Sunday, November 26, 2006

Carp fishing at its finest during the warmer months is an excercise in stealth, presentation and most importantly, observation. You can be as stealthy as a kingfisher and present the fly as accurately as Lefty Kreh, but if you don't focus on and observe the changes in the fish in relation to your fly, you'll go home without so much as a hook up most of the time. Fortunately, when the waters are warm you can expect plenty of opportunity to have these three items come together to meet an active, hungry fish. In November, when the waters cool the challenges don't change too much, but new ones are created. First, the water is usually much less clear here in the PNW where continuous rain through the winter months causes most of our waters to be discolored. Second, the cooler water slows the carp down and the sheer number of active fish is considerably less. In other words, you better make the most of your opportunities!

I spent a couple of hour Saturday with KB trying our luck at two of our go to spots. The sun was out off and on, and it was as warm as it had been for several days, but our expectations were still fairly low. At our first stop we saw thick chocolate milk, with only a few inches of visibility. Undaunted, we proceeded around the pond with KB in the lead. We carefully stalked the shoreline knowning that our only chance was to spot a fish in the margins where we could see him. 4 ft off the bank the water was impossible to see into.

I spotted a fish quickly. Not a large carp, but his head was really light in color so I was able to make him out as he moved from deeper water into the shallows, slowly picking his way along with his nose dipping to the bottom to feed. I made a short cast and quickly pulled the fly back a foot or two so that it sank slowly, about 12 inches in front of the fish. I expected the fish to continue forward and my plan was to twitch the fly when he got right on top of it, but to my surprise the fish spotted the fly while it sank and quickly closed the gap, pausing right where the fly should have touched bottom. No gills flared, no tail twitched, but I knew that fish had the fly and set the hook. Immediately the rod bent with the weight of the small carp. The fight didn't last long, even on my 4wt sage as the cool water has the fish pretty lethargic. I scaled the skinny little fish out at 3.5 lbs, KB took a quick picture and we released the fish despite the onlookers saying "Keep him! Eat him!" KB and I got a chuckle out of that.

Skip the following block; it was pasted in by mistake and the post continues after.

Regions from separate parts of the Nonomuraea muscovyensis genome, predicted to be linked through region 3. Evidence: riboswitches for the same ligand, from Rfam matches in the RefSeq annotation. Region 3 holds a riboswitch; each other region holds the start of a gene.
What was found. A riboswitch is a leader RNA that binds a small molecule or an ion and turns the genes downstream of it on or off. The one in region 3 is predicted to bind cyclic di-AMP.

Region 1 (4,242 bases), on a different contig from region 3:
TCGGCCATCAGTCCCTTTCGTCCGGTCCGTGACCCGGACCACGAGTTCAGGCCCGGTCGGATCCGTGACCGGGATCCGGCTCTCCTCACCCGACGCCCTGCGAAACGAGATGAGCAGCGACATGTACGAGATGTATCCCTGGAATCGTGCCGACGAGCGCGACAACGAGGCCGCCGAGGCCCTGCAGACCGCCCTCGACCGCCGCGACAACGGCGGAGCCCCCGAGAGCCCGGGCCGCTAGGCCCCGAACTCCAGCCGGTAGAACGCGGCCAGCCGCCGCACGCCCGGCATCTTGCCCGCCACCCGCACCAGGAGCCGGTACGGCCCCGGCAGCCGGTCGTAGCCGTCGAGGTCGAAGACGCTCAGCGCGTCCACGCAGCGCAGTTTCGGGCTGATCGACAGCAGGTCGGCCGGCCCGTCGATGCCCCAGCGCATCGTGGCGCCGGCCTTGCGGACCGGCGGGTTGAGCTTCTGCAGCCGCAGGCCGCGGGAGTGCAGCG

We continued around the pond and KB stopped to change flies and work a mud cloud that was likely a carp in a little deeper water. I spotted a fish circling under a willow tree and poked my rod with about a foot of tippet out of the top guide through the branches, but I just couldn't get the fly into position. We checked another spot and I had a similar chance at a fish feeding in the shallows. Again, I reeled up all the line except about two feet of tippet and snuck my rod through an opening in the bushes. This time the fish was within reach and I gently set the fly down next to his head. The fish quickly turned and flared his gills and I attempted to set the hook, only to bang my rod on a branch before I could bring the line tight. I have no idea what I would have done with the carp had I actually hooked him, but it was a thrilling moment regardless.

KB and I hit one more spot but the cool, muddy water was really limiting our chances. At this point, the only fish Kim had actually seen was the one I landed. As we came around a patch of brush we saw a familiar orange color in the water. Sure enough Highway Cone was cruising the margins. KB ran to get ahead of him and I settled in to look for any fish following HC. I did get one cast at a big carp, but no take. I just couldn't see well enough to spot anything else. KB returned a few minutes later. He had crouched into position and seen HC moving toward him through the brush. Every few feet HC dipped his head to eat. Kim said he made a good cast, and when HC came into position he twitched the fly. That big orange head turned, spotted the fly and HC immediately spooked for deep water. Tough fish to fool.

All in all a great day. No carp in November for KB, but a fun two hours of fishing. If we can have action like that throughout the winter I'd be satisfied!

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